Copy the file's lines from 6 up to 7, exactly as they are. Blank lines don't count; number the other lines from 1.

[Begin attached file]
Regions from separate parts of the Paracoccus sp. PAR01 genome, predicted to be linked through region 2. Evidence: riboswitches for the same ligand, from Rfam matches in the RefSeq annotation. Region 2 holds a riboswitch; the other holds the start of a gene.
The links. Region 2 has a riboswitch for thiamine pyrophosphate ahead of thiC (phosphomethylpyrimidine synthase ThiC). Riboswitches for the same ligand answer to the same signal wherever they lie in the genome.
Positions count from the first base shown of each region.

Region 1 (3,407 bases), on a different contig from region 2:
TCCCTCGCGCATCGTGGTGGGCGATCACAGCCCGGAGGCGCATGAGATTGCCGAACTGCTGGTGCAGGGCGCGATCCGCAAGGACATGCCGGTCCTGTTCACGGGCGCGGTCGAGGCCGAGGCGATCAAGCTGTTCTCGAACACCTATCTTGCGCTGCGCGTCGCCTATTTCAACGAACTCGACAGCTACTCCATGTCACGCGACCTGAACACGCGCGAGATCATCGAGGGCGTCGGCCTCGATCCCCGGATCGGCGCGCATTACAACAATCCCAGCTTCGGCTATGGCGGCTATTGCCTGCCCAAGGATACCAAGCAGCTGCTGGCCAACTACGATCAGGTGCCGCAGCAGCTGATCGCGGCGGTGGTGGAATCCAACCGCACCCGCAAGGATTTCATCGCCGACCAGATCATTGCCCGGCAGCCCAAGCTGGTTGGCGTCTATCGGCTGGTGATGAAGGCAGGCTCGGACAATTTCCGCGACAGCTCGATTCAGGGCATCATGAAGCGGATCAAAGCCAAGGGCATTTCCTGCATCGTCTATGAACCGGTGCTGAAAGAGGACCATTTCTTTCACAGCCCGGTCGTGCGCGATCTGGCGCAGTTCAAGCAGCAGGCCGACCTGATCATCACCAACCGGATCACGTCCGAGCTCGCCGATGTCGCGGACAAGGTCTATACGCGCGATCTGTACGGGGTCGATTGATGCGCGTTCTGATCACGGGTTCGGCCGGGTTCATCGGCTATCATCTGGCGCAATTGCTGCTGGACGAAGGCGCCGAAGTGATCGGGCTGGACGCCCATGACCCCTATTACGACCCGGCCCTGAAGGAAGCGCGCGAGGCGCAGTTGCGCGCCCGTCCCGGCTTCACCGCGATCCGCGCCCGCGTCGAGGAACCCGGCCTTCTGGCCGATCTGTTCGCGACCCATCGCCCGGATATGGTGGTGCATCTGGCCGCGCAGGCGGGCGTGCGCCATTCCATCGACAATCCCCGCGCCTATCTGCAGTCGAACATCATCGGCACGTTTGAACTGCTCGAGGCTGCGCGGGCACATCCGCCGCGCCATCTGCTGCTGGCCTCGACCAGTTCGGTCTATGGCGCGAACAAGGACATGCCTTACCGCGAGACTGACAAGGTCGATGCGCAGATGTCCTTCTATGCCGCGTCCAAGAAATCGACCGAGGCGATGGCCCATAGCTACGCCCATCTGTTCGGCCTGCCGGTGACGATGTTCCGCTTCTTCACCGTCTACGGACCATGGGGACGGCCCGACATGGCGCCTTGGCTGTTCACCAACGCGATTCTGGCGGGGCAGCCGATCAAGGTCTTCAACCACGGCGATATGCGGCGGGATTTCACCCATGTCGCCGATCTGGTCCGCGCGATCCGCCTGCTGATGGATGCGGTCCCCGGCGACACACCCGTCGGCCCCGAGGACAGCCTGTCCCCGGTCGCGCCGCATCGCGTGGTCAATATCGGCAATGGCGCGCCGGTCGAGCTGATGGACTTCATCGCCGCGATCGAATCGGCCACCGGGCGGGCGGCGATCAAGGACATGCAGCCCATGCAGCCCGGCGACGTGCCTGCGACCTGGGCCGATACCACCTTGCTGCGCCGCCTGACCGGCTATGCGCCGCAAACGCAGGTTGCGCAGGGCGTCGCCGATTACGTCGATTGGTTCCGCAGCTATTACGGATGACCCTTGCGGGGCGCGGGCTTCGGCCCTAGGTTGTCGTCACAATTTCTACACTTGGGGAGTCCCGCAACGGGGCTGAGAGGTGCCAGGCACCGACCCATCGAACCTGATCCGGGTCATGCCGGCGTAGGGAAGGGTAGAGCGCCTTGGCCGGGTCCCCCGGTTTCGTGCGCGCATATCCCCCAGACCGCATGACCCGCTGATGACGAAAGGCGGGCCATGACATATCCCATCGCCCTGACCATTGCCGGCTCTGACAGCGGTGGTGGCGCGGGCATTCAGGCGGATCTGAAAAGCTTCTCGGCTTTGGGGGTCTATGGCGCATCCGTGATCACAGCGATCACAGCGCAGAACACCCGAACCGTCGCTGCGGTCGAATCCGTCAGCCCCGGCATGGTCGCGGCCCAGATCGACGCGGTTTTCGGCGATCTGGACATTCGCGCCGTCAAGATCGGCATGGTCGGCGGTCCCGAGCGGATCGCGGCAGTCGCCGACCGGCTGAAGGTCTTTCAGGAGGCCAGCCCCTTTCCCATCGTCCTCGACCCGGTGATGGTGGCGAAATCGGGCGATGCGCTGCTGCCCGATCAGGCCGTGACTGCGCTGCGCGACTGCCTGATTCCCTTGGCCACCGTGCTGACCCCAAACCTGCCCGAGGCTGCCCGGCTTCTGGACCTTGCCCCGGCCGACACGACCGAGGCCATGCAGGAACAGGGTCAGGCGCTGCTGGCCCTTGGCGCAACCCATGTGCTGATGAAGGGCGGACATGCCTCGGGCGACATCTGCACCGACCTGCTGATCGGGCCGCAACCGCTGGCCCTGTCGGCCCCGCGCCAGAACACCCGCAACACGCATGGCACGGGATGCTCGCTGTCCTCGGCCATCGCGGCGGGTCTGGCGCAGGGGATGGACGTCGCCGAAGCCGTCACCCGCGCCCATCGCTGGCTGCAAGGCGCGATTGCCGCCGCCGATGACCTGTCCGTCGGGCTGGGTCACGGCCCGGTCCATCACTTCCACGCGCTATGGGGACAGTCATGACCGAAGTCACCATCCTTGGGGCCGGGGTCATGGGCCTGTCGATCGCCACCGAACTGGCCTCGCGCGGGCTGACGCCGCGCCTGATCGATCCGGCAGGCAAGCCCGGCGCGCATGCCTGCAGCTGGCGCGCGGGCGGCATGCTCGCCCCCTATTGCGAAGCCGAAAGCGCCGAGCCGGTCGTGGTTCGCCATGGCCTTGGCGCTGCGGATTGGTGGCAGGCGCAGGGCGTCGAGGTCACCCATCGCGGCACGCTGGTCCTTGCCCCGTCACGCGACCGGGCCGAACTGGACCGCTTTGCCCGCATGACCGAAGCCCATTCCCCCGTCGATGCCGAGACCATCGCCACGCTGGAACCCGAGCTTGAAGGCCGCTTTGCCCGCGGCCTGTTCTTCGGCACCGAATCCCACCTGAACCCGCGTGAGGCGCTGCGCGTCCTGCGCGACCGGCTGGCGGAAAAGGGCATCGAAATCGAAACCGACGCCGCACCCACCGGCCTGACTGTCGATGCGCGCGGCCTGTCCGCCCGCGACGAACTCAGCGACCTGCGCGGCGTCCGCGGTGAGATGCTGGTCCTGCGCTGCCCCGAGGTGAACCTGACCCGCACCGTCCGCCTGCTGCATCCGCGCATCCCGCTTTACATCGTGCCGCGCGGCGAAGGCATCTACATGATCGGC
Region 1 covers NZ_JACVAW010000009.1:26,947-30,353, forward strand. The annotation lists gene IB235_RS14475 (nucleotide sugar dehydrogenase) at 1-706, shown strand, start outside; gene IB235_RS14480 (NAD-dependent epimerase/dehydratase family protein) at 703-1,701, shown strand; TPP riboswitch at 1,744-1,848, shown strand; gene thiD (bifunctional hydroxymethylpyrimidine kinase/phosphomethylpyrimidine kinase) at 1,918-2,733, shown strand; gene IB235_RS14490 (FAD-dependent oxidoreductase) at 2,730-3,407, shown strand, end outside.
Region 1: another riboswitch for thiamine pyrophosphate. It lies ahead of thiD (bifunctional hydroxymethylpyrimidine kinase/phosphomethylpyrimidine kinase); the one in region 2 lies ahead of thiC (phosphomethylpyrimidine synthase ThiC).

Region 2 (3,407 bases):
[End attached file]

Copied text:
Region 1 covers NZ_JACVAW010000009.1:26,947-30,353, forward strand. The annotation lists gene IB235_RS14475 (nucleotide sugar dehydrogenase) at 1-706, shown strand, start outside; gene IB235_RS14480 (NAD-dependent epimerase/dehydratase family protein) at 703-1,701, shown strand; TPP riboswitch at 1,744-1,848, shown strand; gene thiD (bifunctional hydroxymethylpyrimidine kinase/phosphomethylpyrimidine kinase) at 1,918-2,733, shown strand; gene IB235_RS14490 (FAD-dependent oxidoreductase) at 2,730-3,407, shown strand, end outside.
Region 1: another riboswitch for thiamine pyrophosphate. It lies ahead of thiD (bifunctional hydroxymethylpyrimidine kinase/phosphomethylpyrimidine kinase); the one in region 2 lies ahead of thiC (phosphomethylpyrimidine synthase ThiC).